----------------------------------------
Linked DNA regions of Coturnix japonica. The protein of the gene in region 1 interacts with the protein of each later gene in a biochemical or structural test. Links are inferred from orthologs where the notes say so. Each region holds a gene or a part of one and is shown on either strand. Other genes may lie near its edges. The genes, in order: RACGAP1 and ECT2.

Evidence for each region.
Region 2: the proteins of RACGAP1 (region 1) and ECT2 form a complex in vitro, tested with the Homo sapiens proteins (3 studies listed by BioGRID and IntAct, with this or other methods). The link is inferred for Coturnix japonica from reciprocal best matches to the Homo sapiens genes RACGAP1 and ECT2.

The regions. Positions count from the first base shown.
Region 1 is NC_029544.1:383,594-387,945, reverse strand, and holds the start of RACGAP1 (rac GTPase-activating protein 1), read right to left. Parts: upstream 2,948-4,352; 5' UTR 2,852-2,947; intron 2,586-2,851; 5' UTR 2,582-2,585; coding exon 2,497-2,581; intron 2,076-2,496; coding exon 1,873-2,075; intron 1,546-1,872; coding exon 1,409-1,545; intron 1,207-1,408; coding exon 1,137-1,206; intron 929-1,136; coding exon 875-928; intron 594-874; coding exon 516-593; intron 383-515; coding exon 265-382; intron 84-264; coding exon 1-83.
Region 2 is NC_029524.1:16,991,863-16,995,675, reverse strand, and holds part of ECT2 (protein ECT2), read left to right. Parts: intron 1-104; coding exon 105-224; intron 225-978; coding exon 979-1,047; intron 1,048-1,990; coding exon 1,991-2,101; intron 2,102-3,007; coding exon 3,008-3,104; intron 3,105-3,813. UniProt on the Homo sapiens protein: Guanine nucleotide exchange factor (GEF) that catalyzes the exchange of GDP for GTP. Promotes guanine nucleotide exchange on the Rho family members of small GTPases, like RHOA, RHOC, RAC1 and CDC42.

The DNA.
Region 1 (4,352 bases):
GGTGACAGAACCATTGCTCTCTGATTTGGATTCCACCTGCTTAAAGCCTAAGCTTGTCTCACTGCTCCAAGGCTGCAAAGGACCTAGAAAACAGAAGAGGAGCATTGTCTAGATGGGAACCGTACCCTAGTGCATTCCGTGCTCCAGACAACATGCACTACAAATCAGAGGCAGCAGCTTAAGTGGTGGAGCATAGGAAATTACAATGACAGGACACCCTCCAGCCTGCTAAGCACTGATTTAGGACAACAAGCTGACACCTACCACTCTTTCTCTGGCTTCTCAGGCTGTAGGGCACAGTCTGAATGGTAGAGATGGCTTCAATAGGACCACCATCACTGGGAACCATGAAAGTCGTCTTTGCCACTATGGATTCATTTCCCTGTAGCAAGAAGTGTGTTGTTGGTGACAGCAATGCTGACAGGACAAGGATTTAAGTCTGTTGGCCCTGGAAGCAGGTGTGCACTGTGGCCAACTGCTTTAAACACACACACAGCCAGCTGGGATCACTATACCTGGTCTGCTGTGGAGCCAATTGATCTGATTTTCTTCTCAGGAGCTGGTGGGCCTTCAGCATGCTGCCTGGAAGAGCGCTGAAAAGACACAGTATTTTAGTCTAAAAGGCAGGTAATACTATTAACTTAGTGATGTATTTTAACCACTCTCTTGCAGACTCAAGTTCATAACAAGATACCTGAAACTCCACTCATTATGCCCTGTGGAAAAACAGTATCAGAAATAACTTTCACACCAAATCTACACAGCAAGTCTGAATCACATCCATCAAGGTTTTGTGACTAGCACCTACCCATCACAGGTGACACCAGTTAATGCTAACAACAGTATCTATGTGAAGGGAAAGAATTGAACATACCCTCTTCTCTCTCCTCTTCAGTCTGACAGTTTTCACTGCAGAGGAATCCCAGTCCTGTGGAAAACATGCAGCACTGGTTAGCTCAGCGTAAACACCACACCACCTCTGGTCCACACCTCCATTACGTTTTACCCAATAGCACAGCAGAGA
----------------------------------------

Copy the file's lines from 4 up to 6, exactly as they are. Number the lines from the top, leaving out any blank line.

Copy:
The regions. Positions count from the first base shown.
Region 1 is NC_029544.1:383,594-387,945, reverse strand, and holds the start of RACGAP1 (rac GTPase-activating protein 1), read right to left. Parts: upstream 2,948-4,352; 5' UTR 2,852-2,947; intron 2,586-2,851; 5' UTR 2,582-2,585; coding exon 2,497-2,581; intron 2,076-2,496; coding exon 1,873-2,075; intron 1,546-1,872; coding exon 1,409-1,545; intron 1,207-1,408; coding exon 1,137-1,206; intron 929-1,136; coding exon 875-928; intron 594-874; coding exon 516-593; intron 383-515; coding exon 265-382; intron 84-264; coding exon 1-83.
Region 2 is NC_029524.1:16,991,863-16,995,675, reverse strand, and holds part of ECT2 (protein ECT2), read left to right. Parts: intron 1-104; coding exon 105-224; intron 225-978; coding exon 979-1,047; intron 1,048-1,990; coding exon 1,991-2,101; intron 2,102-3,007; coding exon 3,008-3,104; intron 3,105-3,813. UniProt on the Homo sapiens protein: Guanine nucleotide exchange factor (GEF) that catalyzes the exchange of GDP for GTP. Promotes guanine nucleotide exchange on the Rho family members of small GTPases, like RHOA, RHOC, RAC1 and CDC42.